ASK THE ATTORNEY GENERAL: How can I avoid the "Second Chance" scam on eBay?
To most consumers, eBay is a household name. It is an online auction for people not only in the United States, but around the world, to buy and sell virtually anything. While eBay is exciting to use, buyers should beware that consumers have already been victimized by the recent "Second Chance" scam.
What is the "Second Chance" scam?
Bidding on an item for sale is often fierce with multiple bidders and only one winner. "Second Chance" scams occur when the bidders who did not win the auction are targeted by a scam artist. When the auction closes, the thief poses as the seller and sends an email to each of the remaining bidders saying the sale fell through and the item is once again for sale. Each bidder thinks they are the only one being given the opportunity to buy the item. The losing bidders are so happy for the second chance they immediately mail their checks, wire the money or pay by credit card. Unfortunately, the thief, who is only posing as the seller does not have the item to sell and takes the money and runs.
How can I avoid this scam?
Always be wary of any emails you receive after an eBay auction closes and you didn't win. The email might look like an official eBay email but it could be from a scam artist. These are known as "spoof" emails. Online "hackers" are very good at making an email look like it is coming from a particular company such as eBay. You may even click on a link which takes you to what appears to be eBay's website but is really a fake website set up by the hacker to steal your financial information. Tips to avoid being scammed include:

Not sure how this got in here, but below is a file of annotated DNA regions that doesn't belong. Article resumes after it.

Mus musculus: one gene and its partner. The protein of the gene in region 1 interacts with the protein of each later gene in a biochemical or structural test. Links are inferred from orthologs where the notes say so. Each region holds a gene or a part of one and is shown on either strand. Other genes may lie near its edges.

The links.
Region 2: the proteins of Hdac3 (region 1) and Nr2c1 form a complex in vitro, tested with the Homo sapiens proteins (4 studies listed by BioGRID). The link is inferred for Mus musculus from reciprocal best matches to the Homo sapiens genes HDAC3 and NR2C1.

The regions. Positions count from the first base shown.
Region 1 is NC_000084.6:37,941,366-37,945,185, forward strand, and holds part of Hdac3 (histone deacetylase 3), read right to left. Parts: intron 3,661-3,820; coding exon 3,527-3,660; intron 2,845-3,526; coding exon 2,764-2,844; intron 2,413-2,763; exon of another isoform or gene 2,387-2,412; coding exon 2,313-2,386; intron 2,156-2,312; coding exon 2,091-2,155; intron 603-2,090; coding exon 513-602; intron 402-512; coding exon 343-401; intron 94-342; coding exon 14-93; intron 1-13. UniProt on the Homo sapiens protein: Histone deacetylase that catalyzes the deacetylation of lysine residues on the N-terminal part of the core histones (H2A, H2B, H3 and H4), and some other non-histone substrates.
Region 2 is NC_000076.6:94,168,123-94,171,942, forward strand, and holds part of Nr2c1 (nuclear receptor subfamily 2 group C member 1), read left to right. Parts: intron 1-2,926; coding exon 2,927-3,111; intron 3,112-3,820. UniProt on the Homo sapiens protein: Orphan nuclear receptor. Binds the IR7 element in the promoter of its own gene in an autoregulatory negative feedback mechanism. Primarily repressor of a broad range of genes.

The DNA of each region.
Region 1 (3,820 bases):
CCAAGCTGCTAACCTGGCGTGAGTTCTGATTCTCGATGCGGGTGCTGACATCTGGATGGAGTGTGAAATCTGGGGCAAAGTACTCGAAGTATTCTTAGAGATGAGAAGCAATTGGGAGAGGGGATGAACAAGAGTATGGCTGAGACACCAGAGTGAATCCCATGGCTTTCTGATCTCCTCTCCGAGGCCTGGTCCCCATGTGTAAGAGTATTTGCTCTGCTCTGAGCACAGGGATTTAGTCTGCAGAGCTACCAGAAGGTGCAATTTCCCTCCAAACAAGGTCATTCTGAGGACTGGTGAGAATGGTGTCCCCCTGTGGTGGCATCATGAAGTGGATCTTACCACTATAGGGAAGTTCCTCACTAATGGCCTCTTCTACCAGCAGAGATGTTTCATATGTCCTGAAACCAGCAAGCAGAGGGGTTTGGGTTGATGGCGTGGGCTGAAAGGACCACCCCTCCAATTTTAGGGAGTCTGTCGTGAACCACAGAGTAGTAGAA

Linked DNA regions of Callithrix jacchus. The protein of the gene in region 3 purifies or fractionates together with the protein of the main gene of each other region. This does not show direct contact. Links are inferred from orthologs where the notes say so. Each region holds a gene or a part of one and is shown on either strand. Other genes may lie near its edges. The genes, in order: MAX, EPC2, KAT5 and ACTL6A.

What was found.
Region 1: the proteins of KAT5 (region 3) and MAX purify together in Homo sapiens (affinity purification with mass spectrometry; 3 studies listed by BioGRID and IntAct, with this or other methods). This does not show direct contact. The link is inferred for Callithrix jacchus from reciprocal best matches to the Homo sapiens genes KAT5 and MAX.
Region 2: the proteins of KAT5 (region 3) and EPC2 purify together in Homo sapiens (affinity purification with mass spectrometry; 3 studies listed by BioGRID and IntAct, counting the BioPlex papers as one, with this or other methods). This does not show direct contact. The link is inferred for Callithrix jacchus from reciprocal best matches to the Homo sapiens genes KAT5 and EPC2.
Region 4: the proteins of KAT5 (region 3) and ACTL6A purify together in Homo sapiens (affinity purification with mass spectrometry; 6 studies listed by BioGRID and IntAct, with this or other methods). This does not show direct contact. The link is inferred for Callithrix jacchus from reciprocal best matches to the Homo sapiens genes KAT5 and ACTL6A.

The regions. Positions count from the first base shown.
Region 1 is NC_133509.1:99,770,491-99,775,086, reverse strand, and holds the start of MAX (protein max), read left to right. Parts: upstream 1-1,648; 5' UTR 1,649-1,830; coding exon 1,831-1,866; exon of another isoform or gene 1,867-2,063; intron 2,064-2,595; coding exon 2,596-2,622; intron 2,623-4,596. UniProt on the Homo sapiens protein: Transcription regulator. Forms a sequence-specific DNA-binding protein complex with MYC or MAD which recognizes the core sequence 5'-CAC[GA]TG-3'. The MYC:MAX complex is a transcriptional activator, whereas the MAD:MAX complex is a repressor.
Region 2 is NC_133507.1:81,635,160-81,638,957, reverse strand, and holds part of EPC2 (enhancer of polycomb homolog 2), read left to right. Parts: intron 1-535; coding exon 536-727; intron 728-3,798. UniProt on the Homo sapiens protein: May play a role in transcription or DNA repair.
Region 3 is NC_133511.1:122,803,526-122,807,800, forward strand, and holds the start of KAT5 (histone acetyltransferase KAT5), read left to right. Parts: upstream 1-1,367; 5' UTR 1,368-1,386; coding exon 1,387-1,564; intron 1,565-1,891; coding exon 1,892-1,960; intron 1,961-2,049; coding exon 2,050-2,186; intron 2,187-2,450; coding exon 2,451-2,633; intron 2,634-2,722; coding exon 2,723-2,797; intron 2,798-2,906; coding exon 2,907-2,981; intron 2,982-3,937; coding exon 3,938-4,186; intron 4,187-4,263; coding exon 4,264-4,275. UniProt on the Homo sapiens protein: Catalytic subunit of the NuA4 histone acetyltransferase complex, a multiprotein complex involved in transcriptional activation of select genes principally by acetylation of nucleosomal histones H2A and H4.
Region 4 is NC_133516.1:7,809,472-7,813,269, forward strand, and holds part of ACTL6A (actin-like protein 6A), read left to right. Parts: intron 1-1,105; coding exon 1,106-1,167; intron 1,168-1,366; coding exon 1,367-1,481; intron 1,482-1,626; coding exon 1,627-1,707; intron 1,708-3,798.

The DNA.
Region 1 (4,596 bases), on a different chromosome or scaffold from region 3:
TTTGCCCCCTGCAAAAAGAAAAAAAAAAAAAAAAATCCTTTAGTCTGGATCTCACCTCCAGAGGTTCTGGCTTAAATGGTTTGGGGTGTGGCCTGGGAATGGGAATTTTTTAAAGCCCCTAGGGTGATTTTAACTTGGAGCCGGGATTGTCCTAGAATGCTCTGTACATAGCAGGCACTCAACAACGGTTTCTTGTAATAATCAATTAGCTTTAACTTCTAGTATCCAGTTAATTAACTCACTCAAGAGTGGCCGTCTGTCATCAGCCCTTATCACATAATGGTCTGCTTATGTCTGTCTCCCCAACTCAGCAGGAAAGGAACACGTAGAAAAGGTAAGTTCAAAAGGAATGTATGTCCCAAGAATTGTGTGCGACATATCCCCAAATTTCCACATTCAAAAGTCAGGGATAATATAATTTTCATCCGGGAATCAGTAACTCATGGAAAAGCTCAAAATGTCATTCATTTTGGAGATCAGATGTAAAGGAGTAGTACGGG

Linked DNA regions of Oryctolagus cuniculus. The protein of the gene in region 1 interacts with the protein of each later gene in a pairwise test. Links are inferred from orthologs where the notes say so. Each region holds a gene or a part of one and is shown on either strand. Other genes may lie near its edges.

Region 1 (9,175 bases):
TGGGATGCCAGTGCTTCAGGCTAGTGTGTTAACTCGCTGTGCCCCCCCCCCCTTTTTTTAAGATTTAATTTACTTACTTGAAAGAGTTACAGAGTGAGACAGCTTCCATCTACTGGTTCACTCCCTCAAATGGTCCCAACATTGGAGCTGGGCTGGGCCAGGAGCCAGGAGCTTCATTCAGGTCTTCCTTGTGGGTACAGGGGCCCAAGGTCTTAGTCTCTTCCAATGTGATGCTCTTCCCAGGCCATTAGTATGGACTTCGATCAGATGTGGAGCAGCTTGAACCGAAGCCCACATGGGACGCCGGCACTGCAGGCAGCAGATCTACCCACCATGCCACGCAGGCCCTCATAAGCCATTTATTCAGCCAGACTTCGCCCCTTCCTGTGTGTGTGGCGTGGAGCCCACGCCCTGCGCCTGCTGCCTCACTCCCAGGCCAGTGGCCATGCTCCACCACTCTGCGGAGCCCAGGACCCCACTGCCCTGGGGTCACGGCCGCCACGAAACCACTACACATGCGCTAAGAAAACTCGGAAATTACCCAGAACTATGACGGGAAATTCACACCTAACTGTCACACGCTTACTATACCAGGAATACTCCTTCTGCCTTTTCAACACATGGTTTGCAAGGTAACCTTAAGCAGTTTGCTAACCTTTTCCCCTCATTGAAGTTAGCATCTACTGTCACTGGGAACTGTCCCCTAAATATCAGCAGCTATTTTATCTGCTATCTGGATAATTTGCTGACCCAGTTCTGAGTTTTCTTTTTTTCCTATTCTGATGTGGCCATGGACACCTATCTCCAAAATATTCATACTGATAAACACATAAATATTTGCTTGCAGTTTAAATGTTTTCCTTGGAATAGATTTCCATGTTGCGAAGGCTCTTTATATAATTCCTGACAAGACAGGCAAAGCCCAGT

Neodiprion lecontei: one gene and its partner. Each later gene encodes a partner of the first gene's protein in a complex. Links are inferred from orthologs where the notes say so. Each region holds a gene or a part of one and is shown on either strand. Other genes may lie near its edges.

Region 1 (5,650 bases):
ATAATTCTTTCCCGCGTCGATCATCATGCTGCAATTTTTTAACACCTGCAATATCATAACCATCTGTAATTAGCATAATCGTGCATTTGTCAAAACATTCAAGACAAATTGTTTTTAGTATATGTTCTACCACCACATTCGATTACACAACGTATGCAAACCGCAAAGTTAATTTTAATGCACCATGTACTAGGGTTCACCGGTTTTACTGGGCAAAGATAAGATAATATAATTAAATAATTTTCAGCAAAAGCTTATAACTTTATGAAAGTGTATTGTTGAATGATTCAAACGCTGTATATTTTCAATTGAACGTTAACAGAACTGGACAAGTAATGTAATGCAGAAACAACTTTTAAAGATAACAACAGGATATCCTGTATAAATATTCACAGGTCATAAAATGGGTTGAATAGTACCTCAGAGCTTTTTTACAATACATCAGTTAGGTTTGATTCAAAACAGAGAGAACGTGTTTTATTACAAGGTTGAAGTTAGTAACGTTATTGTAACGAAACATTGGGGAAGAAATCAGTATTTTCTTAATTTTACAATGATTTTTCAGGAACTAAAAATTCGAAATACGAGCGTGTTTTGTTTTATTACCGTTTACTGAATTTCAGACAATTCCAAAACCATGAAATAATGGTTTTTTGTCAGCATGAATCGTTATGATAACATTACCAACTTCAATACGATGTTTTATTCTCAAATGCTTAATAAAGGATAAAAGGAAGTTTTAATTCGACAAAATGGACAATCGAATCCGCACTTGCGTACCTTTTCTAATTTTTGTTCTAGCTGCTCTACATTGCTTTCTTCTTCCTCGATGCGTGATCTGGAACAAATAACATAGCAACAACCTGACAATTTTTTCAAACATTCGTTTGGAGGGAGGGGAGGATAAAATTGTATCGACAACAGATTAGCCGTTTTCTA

How do I know if I'm receiving a legitimate or "spoof" email?
"Spoof" emails fake the appearance of popular Web Sites or companies, hoping that unsuspecting recipients will take the bait and send them their personal information. This type of online activity is also known as "phishing" and is becoming more common in the cyber world.
There are some warning signs that you can look for in "spoof" emails. Carefully think about and look at:
Are there steps I can take to protect my eBay account?
Of course! There are a number of things that you can do to be proactive in protecting yourself from would be scammers. EBay suggests that you download their toolbar with account guard. The guard alerts you when you're on a potential fraudulent site and lets you know when you're on a secure eBay or PalPal site. It is also wise to change your password frequently. If you're constantly switching passwords it will be difficult for someone to hack into your account. Passwords should never be your social security number, first name or something that can easily be deciphered.
The best thing you can do to protect yourself is be cautious. Periodically checking your account to see if there has been suspicious activity can save you a lot of time, money and stress.
What can I do if I am a victim?
If you suspect that an email from eBay is a scam, report the email by forwarding it to firstname.lastname@example.org. Make sure you also contact your credit card company and bank immediately. You can also file a complaint with the Pennsylvania Attorney General's Bureau of Consumer Protection at www.attorneygeneral.gov or call the toll-free hotline at 1-800-441-2555.